The Limbus of the Moon is a novel in the mold of a Dan Brown thriller, or at least it tries to be. Viator venenatusis a sea urchin, very rare, incredibly valuable, and possibly the source of life-saving drugs. A mysterious eccentric thinks he can breed them in captivity. He’s persuaded a rich Chinese shipping magnate with ties to Asian criminal organizations to fund an expedition to locate this possibly extinct animal.
Recruited into this expedition are Robert McLaren, researcher, teacher, mentor, and man of action: seeing an airplane a half mile out on final approach, he immediately starts running to the spot on the runway where the wreckage eventually comes to rest.* On that airplane is Jessica Meyer, a State Department facilitator who is supposed to help this project run smoothly. Other characters involved are Gus Kolar, reef expert and captain of the Hina Ko’a, and his assistant Andreas Hook. There are also glamorous island residents, pirates, and operatives for different organizations who may or may not be on the same side as the explorers. Nobody is quite who they first appear to be.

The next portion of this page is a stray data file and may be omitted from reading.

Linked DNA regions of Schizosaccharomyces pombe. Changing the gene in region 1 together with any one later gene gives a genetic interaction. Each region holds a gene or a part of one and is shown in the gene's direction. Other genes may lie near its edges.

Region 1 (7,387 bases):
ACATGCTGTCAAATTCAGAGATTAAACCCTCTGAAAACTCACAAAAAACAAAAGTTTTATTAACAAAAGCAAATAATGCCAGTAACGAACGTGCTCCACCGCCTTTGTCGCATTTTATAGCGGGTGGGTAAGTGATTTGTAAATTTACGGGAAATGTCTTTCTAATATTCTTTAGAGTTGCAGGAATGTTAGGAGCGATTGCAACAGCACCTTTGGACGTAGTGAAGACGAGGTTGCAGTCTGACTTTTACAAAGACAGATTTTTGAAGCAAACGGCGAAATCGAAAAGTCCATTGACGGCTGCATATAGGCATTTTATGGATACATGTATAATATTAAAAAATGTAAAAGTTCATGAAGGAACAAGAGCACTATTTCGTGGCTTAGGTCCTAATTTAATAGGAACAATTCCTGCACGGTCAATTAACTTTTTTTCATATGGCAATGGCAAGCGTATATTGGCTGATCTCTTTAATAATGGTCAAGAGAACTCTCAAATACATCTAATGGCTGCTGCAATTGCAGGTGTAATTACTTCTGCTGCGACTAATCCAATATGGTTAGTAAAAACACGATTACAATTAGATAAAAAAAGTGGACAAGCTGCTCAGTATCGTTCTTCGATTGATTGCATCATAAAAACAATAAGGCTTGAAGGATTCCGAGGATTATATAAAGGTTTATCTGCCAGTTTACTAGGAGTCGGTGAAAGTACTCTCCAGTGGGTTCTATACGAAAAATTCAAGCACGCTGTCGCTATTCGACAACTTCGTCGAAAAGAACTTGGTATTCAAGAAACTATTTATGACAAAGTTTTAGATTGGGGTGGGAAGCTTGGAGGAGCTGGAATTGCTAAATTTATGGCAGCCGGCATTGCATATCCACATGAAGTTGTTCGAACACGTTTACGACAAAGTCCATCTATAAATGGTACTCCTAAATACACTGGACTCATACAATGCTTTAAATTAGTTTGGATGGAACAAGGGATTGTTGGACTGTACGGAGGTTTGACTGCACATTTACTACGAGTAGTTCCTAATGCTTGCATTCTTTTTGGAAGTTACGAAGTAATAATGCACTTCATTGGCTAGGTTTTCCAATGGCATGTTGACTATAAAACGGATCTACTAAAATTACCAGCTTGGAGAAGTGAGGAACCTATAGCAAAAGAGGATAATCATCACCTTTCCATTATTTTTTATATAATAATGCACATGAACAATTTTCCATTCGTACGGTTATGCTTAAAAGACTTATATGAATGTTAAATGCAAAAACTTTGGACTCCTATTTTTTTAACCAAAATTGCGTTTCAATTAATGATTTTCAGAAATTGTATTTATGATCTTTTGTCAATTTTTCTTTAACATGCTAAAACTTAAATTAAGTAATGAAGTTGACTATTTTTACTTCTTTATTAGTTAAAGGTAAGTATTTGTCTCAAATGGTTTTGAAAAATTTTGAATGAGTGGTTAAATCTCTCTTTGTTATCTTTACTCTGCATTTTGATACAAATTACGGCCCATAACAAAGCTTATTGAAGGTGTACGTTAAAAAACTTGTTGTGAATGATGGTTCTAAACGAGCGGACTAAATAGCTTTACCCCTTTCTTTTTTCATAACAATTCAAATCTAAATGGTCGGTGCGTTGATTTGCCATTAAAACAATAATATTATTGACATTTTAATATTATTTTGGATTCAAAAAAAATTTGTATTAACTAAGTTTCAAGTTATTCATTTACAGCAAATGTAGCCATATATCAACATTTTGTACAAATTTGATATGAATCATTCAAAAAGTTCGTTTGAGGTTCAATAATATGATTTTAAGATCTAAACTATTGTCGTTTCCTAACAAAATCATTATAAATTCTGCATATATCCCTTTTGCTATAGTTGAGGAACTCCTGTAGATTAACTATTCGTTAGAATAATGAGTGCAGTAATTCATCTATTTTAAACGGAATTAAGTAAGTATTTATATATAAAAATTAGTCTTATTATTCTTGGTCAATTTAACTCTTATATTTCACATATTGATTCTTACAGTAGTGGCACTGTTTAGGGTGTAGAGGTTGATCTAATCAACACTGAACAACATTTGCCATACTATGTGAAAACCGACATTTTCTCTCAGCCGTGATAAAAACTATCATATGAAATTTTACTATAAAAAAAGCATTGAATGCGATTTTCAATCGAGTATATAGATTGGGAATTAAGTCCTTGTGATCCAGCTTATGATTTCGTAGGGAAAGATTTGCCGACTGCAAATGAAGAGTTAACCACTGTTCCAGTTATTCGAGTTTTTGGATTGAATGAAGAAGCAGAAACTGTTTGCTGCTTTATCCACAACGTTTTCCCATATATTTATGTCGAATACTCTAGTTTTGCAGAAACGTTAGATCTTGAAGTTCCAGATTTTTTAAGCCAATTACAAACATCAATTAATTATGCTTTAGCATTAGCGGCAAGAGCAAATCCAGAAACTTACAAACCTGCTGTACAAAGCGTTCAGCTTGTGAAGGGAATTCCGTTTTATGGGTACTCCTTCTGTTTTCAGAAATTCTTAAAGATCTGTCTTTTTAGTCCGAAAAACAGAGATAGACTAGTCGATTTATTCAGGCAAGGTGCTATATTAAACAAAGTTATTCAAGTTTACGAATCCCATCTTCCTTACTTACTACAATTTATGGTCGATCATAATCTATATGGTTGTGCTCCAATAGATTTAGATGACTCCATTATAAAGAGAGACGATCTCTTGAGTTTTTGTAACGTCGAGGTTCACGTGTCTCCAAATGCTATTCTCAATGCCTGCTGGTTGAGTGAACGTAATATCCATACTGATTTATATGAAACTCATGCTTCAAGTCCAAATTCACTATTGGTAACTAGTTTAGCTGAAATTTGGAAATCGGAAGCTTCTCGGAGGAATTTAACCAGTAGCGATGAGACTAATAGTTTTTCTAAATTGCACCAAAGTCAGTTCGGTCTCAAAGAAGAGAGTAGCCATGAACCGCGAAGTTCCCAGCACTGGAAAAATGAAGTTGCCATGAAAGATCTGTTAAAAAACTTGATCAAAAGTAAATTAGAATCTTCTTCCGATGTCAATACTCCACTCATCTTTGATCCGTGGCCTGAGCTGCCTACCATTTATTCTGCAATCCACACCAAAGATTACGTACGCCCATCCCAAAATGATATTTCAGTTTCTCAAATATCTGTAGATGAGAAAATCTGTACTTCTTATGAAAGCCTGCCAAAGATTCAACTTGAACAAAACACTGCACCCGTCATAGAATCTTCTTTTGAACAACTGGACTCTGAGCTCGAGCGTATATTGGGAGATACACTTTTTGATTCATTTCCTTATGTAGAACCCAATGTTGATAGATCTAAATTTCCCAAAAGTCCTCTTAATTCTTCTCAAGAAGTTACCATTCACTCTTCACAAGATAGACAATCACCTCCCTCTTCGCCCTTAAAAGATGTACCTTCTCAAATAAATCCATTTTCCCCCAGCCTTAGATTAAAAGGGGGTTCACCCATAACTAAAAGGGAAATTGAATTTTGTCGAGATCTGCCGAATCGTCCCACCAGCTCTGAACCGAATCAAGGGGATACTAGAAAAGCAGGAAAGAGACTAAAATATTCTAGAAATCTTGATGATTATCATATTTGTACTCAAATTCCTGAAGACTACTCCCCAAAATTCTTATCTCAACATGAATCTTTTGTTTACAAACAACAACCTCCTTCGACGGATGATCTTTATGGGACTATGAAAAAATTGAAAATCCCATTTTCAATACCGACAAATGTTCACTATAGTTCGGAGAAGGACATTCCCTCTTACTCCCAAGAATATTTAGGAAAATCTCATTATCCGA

The story runs to several exotic locales, such as mysterious islands and the reefs of the East coast of the Caribbean. Even so, it’s about as exciting as a business trip to Vancouver, with occasional instances of violence thrown in. The sailing doesn’t begin until 200 pages into the book, and then it’s on a big catamaran with every luxury, including solar-electric motors and an Artificial Intelligence computer. There is a climactic pursuit that ends at a well-known nautical landmark, followed by a series of coincidences as the author wraps up all the plotlines.
The book needs better descriptions of the people and locations, and more excitement in the plotting. There is one great laugh-out-loud scene based on a foreign intelligence chief’s idea of how to not be noticed in Chicago. Mego has a wonderful ear for dialogue, but the book is like sailing a big catamaran on calm seas — pleasant enough, but not as exciting as tearing along on your beam ends.
*This reviewer is grateful to the author for reinstating Meigs Field, which is more than the current mayor of Chicago has done.
The Limbus of the Moon by Bill Mego (BillMego.com, 2011, 260 pages)